The favourite actor of both comedian Tony Hancock and Who drummer Keith Moon, whose concert performances and suicidal booze intake both seem to have been influenced by his thespian precursor, Newton was perhaps the first, and is perhaps still the only, actor to enlist the sense of smell into his performance. Of course, in the absence of Odorama, this must all be done psychically. Newton can make us smell each of his characters, and they're all subtly different, even if they're all equally unpleasant. His Bill Sikes in Lean's Oliver Twist is an earthy mixture of booze, tobacco and dog. In Kiss the Blood of My Hands, it's a bodily fluid tang released through the screen and into the auditorium, or aromatorium -- Newton co-mingles at least seven fluids not normally present at the same time in the same person, and he subjects us to all of them, with a dash of booze. In Hatter's Castle, his character is really a pillar of the establishment, so we get a certain soapy freshness, surprisingly pleasant, until he opens his mouth, lips retracted and tucked in, baring jagged little teeth like rows of broken glass, at which moment clouds of noxious whisky breath billow upon us, bringing tears to our eyes and burning our throats.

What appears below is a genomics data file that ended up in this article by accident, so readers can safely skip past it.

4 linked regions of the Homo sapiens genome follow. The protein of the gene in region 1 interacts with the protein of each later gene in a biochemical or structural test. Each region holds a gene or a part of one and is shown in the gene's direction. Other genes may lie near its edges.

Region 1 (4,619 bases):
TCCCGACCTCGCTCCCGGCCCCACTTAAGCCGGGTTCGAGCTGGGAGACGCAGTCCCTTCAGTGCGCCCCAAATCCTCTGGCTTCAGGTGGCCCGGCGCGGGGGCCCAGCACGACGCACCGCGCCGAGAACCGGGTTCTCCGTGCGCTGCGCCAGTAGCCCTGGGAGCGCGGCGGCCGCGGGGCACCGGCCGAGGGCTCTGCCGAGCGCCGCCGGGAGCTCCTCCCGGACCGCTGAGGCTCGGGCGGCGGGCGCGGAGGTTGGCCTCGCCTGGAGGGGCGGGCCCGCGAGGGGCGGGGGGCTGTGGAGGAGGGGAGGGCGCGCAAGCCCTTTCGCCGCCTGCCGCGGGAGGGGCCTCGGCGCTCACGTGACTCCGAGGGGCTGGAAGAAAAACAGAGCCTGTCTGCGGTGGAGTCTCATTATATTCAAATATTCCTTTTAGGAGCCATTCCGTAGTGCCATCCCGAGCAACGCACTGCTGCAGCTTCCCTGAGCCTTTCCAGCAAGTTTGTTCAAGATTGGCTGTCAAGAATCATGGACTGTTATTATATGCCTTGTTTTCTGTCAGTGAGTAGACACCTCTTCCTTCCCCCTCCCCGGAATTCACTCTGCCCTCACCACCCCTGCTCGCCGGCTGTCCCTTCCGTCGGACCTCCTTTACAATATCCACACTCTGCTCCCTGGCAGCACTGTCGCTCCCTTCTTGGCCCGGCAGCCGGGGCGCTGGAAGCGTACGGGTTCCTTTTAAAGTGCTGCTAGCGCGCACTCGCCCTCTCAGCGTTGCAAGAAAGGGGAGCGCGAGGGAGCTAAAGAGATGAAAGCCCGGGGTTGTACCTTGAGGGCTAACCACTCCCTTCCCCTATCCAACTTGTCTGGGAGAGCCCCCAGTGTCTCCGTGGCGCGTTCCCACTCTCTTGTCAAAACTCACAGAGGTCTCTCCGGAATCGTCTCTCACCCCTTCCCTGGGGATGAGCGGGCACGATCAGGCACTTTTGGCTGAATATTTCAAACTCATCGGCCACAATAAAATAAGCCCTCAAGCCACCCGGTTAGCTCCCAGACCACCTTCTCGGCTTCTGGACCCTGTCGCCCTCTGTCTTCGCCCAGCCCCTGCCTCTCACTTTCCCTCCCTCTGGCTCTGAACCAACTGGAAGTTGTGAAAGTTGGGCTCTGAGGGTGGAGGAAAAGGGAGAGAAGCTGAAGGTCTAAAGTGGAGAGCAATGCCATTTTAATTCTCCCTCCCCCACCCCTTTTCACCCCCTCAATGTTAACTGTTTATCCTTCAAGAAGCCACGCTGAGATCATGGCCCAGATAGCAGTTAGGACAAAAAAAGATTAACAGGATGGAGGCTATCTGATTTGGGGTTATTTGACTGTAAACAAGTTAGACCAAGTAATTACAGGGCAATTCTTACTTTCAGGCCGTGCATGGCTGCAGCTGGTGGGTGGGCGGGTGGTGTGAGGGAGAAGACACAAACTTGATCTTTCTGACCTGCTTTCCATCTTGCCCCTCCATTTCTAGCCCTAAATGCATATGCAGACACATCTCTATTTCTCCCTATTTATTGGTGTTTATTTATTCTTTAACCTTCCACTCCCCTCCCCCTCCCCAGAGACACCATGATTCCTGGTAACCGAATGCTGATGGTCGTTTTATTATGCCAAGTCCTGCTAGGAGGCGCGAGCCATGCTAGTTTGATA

Director Lance Comfort, a perennial independent, never less than ploddingly competent, sometimes touched by dim half-inspiration, but blessed with a suave, suave name, is smart enough to let Newton run off with his film, playing a man of such reinforced repulsiveness that he can take a bullet in the face at point blank range and still keep leering. Never one to make love to the camera, Newton prefers to violate it forcibly, using every inch of his foul persona, without benefit of foreplay or lubricant. He looks apt at any moment to rend the screen like a veil, reach forth into the audience and molest the front rows. Only the tyranny of Newtonian physics prevent this possibility and allow us to enjoy his depravity in safety.